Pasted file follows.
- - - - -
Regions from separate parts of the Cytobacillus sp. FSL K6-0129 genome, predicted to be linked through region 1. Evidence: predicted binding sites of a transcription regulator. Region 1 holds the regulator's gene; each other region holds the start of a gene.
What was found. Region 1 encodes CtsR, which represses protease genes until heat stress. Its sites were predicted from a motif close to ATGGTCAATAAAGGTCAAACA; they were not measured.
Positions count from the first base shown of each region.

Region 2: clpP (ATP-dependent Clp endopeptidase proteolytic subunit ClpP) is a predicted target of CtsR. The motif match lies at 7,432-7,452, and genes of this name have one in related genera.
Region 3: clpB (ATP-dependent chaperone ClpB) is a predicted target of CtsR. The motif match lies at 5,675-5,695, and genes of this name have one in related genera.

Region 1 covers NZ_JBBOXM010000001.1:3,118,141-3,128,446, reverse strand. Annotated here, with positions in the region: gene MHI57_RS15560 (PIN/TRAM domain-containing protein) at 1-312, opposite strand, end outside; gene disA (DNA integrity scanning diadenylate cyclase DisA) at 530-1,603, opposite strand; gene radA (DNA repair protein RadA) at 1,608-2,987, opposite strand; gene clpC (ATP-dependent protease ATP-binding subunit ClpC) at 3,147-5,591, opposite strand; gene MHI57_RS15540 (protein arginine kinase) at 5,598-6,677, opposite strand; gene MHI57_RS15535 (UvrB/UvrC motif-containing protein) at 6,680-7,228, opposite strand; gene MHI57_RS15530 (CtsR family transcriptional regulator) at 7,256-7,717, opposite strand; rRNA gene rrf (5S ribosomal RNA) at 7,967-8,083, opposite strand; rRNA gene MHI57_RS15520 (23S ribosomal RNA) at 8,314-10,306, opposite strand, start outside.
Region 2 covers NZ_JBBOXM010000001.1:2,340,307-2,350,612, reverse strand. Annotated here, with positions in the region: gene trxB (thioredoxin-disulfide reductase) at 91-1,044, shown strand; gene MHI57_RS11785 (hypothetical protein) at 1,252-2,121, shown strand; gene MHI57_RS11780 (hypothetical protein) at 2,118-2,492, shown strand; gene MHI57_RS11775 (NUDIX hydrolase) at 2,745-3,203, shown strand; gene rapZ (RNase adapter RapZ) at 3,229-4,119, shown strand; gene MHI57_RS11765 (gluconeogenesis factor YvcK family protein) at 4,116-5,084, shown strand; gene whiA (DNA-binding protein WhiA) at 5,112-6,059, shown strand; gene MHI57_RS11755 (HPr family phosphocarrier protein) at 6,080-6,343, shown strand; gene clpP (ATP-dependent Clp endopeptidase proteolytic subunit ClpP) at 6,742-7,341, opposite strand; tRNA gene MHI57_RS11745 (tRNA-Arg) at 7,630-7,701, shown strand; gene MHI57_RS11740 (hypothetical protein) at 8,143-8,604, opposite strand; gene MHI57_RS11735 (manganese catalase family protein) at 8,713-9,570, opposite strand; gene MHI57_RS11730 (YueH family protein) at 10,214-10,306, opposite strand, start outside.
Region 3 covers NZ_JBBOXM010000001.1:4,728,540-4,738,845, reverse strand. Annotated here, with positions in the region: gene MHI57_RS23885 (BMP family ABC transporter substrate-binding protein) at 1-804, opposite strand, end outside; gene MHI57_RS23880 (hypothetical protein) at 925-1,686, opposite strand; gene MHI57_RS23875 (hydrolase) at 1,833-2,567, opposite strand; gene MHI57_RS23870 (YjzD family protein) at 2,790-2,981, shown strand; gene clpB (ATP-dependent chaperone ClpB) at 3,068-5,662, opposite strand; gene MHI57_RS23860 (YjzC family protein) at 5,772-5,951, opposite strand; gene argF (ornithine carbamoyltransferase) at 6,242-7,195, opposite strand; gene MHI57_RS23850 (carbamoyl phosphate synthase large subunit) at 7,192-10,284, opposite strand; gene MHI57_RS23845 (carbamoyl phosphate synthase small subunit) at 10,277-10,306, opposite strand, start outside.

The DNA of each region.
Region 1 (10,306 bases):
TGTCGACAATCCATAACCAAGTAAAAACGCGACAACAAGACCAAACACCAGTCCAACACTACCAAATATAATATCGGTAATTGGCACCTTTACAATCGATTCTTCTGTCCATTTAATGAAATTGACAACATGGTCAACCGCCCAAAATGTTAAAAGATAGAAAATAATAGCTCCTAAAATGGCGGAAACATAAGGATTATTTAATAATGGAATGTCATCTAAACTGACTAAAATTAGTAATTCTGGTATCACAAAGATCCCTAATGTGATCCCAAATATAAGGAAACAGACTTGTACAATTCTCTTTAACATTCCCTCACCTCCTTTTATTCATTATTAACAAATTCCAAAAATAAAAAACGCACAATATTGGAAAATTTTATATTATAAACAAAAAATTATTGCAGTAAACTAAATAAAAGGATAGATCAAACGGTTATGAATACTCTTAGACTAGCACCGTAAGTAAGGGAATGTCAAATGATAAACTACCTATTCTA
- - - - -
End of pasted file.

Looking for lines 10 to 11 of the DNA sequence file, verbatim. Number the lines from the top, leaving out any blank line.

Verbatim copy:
Region 1 (10,306 bases):
TGTCGACAATCCATAACCAAGTAAAAACGCGACAACAAGACCAAACACCAGTCCAACACTACCAAATATAATATCGGTAATTGGCACCTTTACAATCGATTCTTCTGTCCATTTAATGAAATTGACAACATGGTCAACCGCCCAAAATGTTAAAAGATAGAAAATAATAGCTCCTAAAATGGCGGAAACATAAGGATTATTTAATAATGGAATGTCATCTAAACTGACTAAAATTAGTAATTCTGGTATCACAAAGATCCCTAATGTGATCCCAAATATAAGGAAACAGACTTGTACAATTCTCTTTAACATTCCCTCACCTCCTTTTATTCATTATTAACAAATTCCAAAAATAAAAAACGCACAATATTGGAAAATTTTATATTATAAACAAAAAATTATTGCAGTAAACTAAATAAAAGGATAGATCAAACGGTTATGAATACTCTTAGACTAGCACCGTAAGTAAGGGAATGTCAAATGATAAACTACCTATTCTA